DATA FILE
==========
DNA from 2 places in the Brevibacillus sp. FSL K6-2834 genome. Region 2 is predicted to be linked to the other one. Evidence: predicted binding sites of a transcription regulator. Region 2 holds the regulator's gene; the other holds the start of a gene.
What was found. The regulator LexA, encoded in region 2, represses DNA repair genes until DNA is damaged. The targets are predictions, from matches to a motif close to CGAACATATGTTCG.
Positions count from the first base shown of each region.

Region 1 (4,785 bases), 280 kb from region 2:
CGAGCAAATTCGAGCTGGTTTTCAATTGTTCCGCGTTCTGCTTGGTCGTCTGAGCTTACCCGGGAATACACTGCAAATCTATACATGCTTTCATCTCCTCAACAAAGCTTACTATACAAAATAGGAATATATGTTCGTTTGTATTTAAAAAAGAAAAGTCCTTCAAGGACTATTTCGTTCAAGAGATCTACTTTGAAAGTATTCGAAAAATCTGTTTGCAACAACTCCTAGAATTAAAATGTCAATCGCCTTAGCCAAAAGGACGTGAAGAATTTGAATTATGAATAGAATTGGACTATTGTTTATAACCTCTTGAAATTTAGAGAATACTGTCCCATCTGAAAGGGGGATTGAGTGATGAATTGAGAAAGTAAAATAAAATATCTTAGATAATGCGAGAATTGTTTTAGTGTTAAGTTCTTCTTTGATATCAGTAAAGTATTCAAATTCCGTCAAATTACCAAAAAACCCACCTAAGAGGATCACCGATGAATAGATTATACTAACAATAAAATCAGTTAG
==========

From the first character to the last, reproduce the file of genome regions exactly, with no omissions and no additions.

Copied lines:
DNA from 2 places in the Brevibacillus sp. FSL K6-2834 genome. Region 2 is predicted to be linked to the other one. Evidence: predicted binding sites of a transcription regulator. Region 2 holds the regulator's gene; the other holds the start of a gene.
What was found. The regulator LexA, encoded in region 2, represses DNA repair genes until DNA is damaged. The targets are predictions, from matches to a motif close to CGAACATATGTTCG.
Positions count from the first base shown of each region.

Region 1 (4,785 bases), 280 kb from region 2:
CGAGCAAATTCGAGCTGGTTTTCAATTGTTCCGCGTTCTGCTTGGTCGTCTGAGCTTACCCGGGAATACACTGCAAATCTATACATGCTTTCATCTCCTCAACAAAGCTTACTATACAAAATAGGAATATATGTTCGTTTGTATTTAAAAAAGAAAAGTCCTTCAAGGACTATTTCGTTCAAGAGATCTACTTTGAAAGTATTCGAAAAATCTGTTTGCAACAACTCCTAGAATTAAAATGTCAATCGCCTTAGCCAAAAGGACGTGAAGAATTTGAATTATGAATAGAATTGGACTATTGTTTATAACCTCTTGAAATTTAGAGAATACTGTCCCATCTGAAAGGGGGATTGAGTGATGAATTGAGAAAGTAAAATAAAATATCTTAGATAATGCGAGAATTGTTTTAGTGTTAAGTTCTTCTTTGATATCAGTAAAGTATTCAAATTCCGTCAAATTACCAAAAAACCCACCTAAGAGGATCACCGATGAATAGATTATACTAACAATAAAATCAGTTAG